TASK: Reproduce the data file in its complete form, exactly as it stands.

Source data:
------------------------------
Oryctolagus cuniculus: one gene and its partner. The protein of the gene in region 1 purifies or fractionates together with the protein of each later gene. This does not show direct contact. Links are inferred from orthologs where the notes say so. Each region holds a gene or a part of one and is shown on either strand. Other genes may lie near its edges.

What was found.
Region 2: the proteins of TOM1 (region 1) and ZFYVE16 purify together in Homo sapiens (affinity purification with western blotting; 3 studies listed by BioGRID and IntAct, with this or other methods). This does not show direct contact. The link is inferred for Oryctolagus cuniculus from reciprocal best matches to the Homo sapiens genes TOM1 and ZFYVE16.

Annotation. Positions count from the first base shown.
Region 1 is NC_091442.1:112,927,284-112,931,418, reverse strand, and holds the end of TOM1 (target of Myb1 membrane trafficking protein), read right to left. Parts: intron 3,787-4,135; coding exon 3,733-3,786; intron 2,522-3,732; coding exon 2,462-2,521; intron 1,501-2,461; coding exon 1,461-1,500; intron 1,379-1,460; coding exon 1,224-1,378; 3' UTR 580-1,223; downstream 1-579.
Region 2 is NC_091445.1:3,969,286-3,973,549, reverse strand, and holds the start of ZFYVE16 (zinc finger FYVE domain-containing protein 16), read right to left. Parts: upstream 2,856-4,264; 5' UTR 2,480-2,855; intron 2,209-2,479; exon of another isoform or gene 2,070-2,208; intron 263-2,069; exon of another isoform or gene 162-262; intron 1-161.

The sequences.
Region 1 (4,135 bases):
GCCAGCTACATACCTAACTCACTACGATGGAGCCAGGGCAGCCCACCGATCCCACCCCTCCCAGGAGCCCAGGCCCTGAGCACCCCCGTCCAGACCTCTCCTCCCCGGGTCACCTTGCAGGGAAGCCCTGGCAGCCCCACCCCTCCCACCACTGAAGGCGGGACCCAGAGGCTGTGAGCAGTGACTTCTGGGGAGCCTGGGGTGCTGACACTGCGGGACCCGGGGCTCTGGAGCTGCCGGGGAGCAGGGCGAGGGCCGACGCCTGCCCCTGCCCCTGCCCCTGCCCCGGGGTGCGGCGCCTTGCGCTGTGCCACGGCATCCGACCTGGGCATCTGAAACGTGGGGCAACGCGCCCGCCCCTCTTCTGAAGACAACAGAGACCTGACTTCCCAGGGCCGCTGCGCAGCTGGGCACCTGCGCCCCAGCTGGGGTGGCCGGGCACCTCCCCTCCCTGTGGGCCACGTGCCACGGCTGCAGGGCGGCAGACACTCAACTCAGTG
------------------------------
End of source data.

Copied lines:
Oryctolagus cuniculus: one gene and its partner. The protein of the gene in region 1 purifies or fractionates together with the protein of each later gene. This does not show direct contact. Links are inferred from orthologs where the notes say so. Each region holds a gene or a part of one and is shown on either strand. Other genes may lie near its edges.

What was found.
Region 2: the proteins of TOM1 (region 1) and ZFYVE16 purify together in Homo sapiens (affinity purification with western blotting; 3 studies listed by BioGRID and IntAct, with this or other methods). This does not show direct contact. The link is inferred for Oryctolagus cuniculus from reciprocal best matches to the Homo sapiens genes TOM1 and ZFYVE16.

Annotation. Positions count from the first base shown.
Region 1 is NC_091442.1:112,927,284-112,931,418, reverse strand, and holds the end of TOM1 (target of Myb1 membrane trafficking protein), read right to left. Parts: intron 3,787-4,135; coding exon 3,733-3,786; intron 2,522-3,732; coding exon 2,462-2,521; intron 1,501-2,461; coding exon 1,461-1,500; intron 1,379-1,460; coding exon 1,224-1,378; 3' UTR 580-1,223; downstream 1-579.
Region 2 is NC_091445.1:3,969,286-3,973,549, reverse strand, and holds the start of ZFYVE16 (zinc finger FYVE domain-containing protein 16), read right to left. Parts: upstream 2,856-4,264; 5' UTR 2,480-2,855; intron 2,209-2,479; exon of another isoform or gene 2,070-2,208; intron 263-2,069; exon of another isoform or gene 162-262; intron 1-161.

The sequences.
Region 1 (4,135 bases):
GCCAGCTACATACCTAACTCACTACGATGGAGCCAGGGCAGCCCACCGATCCCACCCCTCCCAGGAGCCCAGGCCCTGAGCACCCCCGTCCAGACCTCTCCTCCCCGGGTCACCTTGCAGGGAAGCCCTGGCAGCCCCACCCCTCCCACCACTGAAGGCGGGACCCAGAGGCTGTGAGCAGTGACTTCTGGGGAGCCTGGGGTGCTGACACTGCGGGACCCGGGGCTCTGGAGCTGCCGGGGAGCAGGGCGAGGGCCGACGCCTGCCCCTGCCCCTGCCCCTGCCCCGGGGTGCGGCGCCTTGCGCTGTGCCACGGCATCCGACCTGGGCATCTGAAACGTGGGGCAACGCGCCCGCCCCTCTTCTGAAGACAACAGAGACCTGACTTCCCAGGGCCGCTGCGCAGCTGGGCACCTGCGCCCCAGCTGGGGTGGCCGGGCACCTCCCCTCCCTGTGGGCCACGTGCCACGGCTGCAGGGCGGCAGACACTCAACTCAGTG